Viewed through the window of an airplane, the Colorado River just seems so unlikely. On a cross-country flight this New Year’s Day, I watched as the snow-covered Rockies gave way to pancaked expanses of red rock. At its headwaters in the mountain foothills, the Colorado makes sense. But as I watched it flow through the deep scars that its waters had carved into a desiccated landscape, the river felt strange.
As a native of drought-ridden Southern California, the Colorado River has always loomed large to me. It is the only game in town for much of the Southwest, irrigating farmland and flowing into city water supplies that allow tens of millions to call the desert home. Over the ages, the river has also played a central role in shaping the Southwest. Over millions of years it has cut through solid red rock to create the Grand Canyon and other spectacular landscapes. But how many millions? Just figuring out when the river began watering the Southwest has long puzzled geologists.
It turns out to be surprisingly hard to pinpoint the river’s age. Contributing correspondent Alexandra Witze reports on the latest efforts to understand the history of the mighty Colorado and its most dramatic work. Scientists are searching for ancient gravel and analyzing the chemistry of certain minerals in their efforts to paint a more complete picture of the Southwest through time.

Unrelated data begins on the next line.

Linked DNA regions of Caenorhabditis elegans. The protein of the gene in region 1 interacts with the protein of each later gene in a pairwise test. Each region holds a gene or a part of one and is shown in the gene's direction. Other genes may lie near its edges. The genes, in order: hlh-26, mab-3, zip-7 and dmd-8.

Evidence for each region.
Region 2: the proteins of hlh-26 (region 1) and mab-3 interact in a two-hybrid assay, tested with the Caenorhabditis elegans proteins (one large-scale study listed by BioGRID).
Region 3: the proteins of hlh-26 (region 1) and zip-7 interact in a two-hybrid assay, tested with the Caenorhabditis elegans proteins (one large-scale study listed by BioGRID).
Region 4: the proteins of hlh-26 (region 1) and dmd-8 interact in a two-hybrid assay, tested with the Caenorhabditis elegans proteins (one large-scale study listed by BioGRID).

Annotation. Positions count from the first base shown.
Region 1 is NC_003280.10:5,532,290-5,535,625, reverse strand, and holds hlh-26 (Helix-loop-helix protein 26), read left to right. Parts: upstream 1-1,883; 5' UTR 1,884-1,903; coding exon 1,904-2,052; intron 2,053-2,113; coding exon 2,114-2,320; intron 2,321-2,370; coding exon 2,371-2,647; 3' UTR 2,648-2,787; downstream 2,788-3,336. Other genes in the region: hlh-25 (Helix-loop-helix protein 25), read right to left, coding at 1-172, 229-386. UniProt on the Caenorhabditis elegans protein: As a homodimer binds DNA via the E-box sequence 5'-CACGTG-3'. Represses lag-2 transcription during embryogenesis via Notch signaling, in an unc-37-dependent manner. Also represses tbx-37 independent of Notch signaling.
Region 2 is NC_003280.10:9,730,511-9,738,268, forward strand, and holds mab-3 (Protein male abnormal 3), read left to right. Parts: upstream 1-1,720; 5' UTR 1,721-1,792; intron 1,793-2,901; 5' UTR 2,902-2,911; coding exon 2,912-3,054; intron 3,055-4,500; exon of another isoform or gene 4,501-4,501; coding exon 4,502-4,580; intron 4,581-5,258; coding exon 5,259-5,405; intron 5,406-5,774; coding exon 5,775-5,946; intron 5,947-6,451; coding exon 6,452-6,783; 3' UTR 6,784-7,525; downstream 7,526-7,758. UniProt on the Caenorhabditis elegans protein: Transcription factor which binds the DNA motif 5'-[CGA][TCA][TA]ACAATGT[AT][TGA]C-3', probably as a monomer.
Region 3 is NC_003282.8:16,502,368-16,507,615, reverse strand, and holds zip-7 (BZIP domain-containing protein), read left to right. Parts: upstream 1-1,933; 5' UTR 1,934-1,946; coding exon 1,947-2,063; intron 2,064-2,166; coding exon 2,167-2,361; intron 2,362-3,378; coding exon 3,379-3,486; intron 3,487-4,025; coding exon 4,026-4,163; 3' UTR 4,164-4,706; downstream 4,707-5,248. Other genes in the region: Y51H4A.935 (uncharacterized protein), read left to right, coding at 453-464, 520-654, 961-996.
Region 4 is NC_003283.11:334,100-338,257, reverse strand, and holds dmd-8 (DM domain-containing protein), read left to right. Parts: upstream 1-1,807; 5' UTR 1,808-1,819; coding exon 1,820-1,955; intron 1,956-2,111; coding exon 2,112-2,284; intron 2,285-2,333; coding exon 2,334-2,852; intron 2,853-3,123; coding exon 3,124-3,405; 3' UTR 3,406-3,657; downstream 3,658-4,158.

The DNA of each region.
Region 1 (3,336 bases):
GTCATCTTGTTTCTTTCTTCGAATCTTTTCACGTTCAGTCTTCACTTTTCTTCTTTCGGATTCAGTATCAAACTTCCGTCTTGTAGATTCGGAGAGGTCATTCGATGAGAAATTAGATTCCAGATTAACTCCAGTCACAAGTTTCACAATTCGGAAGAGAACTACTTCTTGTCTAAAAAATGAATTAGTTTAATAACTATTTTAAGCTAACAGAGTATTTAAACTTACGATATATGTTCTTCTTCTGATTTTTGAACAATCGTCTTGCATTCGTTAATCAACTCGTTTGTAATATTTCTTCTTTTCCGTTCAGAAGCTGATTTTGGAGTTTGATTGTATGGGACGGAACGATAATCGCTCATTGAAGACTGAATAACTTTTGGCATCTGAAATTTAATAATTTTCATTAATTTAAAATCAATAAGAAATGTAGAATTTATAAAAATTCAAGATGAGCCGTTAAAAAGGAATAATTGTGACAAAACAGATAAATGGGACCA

That a mineral’s chemistry can tell us something about how long ago its residential rock was eroded shows how creative scientists need to be when searching for clues about the natural world. Science writer intern Gabriel Popkin describes another creative approach to a hard problem. Popkin writes about a scientist who has sought to bring a new kind of mathematical model to fishery management, one that relies less on any biological understanding of fish and more on finding patterns in an enormous amount of historical data. These nonlinear analyses, already used to predict short-term changes in financial markets, offer a novel way of estimating how many fish can be caught without compromising a population’s stability. That novelty has some managers hesitant to adopt the model, but at least the new approach reveals some of the shortcomings of current practice.
This type of creativity is one of science’s most potent forces. With the long-term future of many fisheries in doubt and severe drought once again hitting the Southwest, coming up with new insights into the past and future on land and sea may be crucial to protecting some of our most precious resources.
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